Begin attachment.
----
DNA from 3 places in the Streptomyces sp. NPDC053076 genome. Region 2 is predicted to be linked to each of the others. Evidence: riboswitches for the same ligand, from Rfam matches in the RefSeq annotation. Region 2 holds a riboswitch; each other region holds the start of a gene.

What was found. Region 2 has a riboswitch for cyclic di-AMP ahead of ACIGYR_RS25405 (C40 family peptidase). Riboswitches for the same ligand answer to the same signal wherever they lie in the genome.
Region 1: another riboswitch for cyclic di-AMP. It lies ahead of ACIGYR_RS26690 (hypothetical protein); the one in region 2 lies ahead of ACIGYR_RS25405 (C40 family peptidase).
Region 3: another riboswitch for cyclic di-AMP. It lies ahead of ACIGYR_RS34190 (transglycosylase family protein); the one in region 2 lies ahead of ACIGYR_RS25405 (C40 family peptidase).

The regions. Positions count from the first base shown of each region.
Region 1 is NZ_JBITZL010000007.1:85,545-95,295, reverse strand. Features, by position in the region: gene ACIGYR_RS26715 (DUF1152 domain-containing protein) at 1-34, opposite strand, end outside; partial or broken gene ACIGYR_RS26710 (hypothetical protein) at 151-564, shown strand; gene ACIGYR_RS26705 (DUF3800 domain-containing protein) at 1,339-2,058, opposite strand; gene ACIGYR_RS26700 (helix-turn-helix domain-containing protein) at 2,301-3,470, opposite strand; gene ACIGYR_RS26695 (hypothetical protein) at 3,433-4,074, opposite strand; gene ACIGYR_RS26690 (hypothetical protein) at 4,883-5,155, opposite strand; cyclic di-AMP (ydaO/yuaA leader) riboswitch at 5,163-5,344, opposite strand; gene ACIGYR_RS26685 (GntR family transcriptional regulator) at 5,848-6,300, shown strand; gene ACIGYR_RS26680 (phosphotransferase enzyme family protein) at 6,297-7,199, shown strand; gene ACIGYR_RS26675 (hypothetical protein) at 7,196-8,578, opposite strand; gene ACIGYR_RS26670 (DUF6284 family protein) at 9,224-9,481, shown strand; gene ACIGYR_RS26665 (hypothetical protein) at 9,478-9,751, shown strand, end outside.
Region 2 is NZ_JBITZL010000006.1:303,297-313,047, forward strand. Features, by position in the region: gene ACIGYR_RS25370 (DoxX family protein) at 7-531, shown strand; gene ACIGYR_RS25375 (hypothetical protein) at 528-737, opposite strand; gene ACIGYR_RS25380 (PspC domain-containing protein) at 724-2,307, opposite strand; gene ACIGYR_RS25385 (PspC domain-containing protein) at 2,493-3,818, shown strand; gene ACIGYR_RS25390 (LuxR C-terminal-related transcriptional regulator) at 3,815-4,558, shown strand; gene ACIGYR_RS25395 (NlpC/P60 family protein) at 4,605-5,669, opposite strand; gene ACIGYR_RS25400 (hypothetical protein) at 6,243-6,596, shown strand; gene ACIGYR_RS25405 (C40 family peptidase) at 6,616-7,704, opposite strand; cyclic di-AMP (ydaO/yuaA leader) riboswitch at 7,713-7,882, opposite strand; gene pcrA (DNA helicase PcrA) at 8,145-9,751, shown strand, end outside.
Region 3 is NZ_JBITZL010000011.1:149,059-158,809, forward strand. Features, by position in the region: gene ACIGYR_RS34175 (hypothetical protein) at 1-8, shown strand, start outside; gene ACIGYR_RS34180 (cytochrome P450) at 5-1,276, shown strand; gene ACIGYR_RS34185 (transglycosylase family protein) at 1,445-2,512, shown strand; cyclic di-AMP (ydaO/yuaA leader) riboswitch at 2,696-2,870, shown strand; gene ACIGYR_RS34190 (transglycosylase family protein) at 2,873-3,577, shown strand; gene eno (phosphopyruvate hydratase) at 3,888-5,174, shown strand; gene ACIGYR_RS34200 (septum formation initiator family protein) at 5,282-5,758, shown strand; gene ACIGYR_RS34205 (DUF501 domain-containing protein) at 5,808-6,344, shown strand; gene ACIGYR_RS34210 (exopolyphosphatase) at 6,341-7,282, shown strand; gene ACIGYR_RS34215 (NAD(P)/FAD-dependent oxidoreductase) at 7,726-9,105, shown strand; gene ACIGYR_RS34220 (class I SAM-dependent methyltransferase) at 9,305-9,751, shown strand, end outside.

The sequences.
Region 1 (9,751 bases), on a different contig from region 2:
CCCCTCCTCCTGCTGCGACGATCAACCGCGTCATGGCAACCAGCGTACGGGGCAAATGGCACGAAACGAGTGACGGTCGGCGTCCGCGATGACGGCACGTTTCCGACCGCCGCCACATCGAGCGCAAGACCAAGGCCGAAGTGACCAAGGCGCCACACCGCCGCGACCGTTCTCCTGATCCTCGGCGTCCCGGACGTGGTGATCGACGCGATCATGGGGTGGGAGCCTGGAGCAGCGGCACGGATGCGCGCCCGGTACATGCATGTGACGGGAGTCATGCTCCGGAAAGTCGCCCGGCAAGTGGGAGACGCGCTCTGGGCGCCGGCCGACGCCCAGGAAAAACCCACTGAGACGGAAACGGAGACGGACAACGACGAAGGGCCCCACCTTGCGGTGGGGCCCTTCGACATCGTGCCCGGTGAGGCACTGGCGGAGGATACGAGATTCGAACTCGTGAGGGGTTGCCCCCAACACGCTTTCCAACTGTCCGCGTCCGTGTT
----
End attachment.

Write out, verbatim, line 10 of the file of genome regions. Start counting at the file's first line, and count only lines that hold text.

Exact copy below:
Region 1 (9,751 bases), on a different contig from region 2: